He's back! When Mylan Labs stumbled in a dubious takeover bid, resurgent raider CARL ICAHN charged in, hoping to kill the deal, oust management, and make a few bucks for himself.

(FORTUNE Magazine) – ON A SUMMER MORNING LAST YEAR, billionaire financier Carl Icahn was wandering through his New York City apartment, getting ready for another day at the office. While he was shaving, a news report on CNBC suddenly caught his attention. Mylan Laboratories was planning to acquire King Pharmaceuticals for $4 billion. Icahn, who had never paid much attention to Mylan, watched with increasing interest that day as the company's shares sank 16%. "The stock was going way down, and I wondered, 'What did this management just do?'" recalls Icahn. Sensing the kind of misstep that creates opportunities for outsiders, he made a few calls. By the end of the day he had purchased his first million shares in Mylan through his High River investment company. By October he became Mylan's largest shareholder, with a 9.8% stake worth about $460 million. His goal? Kill the merger.

A few months later, Icahn, 69, got his wish. In late February, backed into a corner with a plan that was beyond repair, Mylan CEO Robert Coury, 44, called off the deal. But Icahn wasn't done. Less than 24 hours later he nominated a slate of 11 directors (including himself) to go up against Mylan's existing board at the annual meeting this fall. Icahn knows better than anyone that proxy battles are expensive and difficult to win. What are his chances of prevailing this time? One of Mylan's larger shareholders sums it up this way: "I think we're to the point where all Icahn had to do was put up warm bodies for directors and they'd be voted in."

Mylan-King has become one of the weirder takeover battles of recent times, a slapstick saga featuring poison pills, dueling slates of directors, restated earnings, an SEC investigation, a controversial CEO, and a corporate raider with a full head of steam. You might almost think you were back in the roaring '80s, but this is very much a tale of today: a sign, perhaps, that despite all the corporate governance reforms that followed the stock market crash of 2000, some things never change.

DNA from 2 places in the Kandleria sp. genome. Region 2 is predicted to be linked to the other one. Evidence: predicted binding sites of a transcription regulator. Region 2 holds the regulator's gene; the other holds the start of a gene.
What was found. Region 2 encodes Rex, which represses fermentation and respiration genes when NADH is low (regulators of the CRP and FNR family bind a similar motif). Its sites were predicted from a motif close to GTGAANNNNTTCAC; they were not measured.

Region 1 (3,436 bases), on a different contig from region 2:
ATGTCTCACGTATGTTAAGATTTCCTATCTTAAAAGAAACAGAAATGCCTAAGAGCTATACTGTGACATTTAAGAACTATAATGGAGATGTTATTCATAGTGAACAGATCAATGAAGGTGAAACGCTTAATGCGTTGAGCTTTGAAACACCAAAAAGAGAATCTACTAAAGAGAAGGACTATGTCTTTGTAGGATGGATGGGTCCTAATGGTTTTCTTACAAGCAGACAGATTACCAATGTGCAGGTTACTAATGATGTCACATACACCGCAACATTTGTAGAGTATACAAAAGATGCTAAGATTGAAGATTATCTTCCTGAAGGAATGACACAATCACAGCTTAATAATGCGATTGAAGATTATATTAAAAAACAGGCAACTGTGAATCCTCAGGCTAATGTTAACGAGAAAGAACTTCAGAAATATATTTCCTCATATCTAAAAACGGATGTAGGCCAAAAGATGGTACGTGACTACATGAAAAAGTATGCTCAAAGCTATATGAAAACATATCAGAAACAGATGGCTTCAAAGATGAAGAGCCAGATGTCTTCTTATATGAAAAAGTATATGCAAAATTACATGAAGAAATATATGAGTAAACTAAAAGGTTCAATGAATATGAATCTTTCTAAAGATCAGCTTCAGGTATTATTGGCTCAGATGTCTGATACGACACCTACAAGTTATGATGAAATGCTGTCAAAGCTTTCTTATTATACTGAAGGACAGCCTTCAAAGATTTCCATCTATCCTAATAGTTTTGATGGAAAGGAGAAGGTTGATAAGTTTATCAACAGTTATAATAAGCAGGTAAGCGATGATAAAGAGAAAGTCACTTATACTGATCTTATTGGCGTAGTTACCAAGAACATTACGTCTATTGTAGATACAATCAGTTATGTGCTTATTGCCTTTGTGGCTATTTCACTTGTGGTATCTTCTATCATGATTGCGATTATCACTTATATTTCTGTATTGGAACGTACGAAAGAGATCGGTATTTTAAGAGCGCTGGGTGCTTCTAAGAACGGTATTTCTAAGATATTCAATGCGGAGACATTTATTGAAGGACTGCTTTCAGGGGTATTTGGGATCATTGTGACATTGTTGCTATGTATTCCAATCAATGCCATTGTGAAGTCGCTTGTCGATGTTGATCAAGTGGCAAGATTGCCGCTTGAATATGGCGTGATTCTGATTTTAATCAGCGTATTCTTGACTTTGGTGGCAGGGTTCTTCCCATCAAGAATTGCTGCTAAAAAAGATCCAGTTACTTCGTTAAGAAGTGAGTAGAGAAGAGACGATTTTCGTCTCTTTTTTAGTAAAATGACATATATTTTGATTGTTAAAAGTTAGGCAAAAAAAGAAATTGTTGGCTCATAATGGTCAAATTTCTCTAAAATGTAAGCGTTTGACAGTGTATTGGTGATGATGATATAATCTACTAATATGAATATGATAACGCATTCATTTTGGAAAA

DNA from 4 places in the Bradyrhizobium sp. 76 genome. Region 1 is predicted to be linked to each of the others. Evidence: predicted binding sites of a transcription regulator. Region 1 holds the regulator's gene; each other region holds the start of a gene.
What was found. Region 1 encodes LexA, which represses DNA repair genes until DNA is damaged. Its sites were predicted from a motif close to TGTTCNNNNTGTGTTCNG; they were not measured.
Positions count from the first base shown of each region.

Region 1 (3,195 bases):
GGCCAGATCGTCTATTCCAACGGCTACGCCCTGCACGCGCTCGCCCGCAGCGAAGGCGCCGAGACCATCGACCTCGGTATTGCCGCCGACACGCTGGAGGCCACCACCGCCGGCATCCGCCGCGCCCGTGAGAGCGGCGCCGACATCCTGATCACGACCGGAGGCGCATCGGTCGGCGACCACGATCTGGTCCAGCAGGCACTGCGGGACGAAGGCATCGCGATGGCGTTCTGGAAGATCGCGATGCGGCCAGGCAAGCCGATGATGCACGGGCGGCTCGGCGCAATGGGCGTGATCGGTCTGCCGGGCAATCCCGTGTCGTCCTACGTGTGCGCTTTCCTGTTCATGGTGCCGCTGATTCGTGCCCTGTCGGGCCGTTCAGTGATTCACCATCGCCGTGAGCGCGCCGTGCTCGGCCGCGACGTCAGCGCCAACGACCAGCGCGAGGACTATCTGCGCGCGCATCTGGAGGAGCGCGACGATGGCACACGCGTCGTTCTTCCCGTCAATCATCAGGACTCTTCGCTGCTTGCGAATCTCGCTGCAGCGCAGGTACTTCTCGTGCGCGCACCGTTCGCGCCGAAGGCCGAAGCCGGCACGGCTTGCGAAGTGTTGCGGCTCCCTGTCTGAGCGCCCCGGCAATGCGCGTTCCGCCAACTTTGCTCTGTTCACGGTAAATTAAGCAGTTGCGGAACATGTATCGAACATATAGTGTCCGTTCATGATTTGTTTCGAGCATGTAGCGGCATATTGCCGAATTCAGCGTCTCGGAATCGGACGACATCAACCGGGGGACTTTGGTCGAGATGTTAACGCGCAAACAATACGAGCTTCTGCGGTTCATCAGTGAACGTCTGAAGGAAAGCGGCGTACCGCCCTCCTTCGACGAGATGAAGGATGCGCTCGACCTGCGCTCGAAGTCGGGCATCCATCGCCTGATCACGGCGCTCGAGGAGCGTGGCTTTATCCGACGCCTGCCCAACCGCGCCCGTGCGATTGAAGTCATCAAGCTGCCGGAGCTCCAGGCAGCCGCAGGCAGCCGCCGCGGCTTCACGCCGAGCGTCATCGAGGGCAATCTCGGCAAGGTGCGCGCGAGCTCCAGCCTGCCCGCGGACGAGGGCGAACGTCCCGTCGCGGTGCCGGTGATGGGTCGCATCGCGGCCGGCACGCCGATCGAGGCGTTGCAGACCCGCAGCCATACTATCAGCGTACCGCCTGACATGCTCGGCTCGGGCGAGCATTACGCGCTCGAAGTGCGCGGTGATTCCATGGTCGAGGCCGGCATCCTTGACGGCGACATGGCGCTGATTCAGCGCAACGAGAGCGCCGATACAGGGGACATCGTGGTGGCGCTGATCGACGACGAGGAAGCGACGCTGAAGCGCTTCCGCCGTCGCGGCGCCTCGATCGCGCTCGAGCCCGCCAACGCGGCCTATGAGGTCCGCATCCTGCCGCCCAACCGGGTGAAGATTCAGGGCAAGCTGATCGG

MYLAN IS ONE OF THE country's oldest generic drug companies. It was founded in West Virginia in 1961 by Milan Puskar and Donald Panoz to distribute medicines to rural doctors. By the late 1960s, Mylan was manufacturing vitamins along with generic penicillin and tetracycline. One of its biggest claims to fame is its unblemished safety record. In its 44 years it has never had a product recall or received a warning letter from the Food and Drug Administration. And while investors have been amply rewarded for sticking with Mylan over the years, the past 12 months have been very rough, with its stock plunging 26%. Many put the blame for Mylan's turn of fortunes squarely on Coury.

Coury has had Mylan investors scratching their heads ever since he was named CEO in August 2002. He had virtually no experience in the drug industry. He held an engineering degree but had sold insurance and estate-planning services throughout the 1980s and 1990s. Eventually, he taught himself business consulting and started helping out friends and acquaintances. In 1995, after working on a personal business deal for Mylan chairman Milan Puskar, Coury was brought in to consult on the company's employee benefits plan. By 2002 he was on the board; seven months later he got the keys to the corner office.

Investors who were surprised by Coury's sudden rise to power told FORTUNE they soon became incensed over the way he was running the firm. First, a company owned by Coury's brothers showed up on the Mylan payroll, earning $100,000 last year for providing "investment advisory services." "It's unbelievable," says an analyst at a mutual fund company that holds Mylan shares but didn't want to be named. "I was still trying to figure out why he was named CEO, and he's putting his brothers on the payroll. This isn't a family business." Coury says the business relationship was in place before he was named CEO.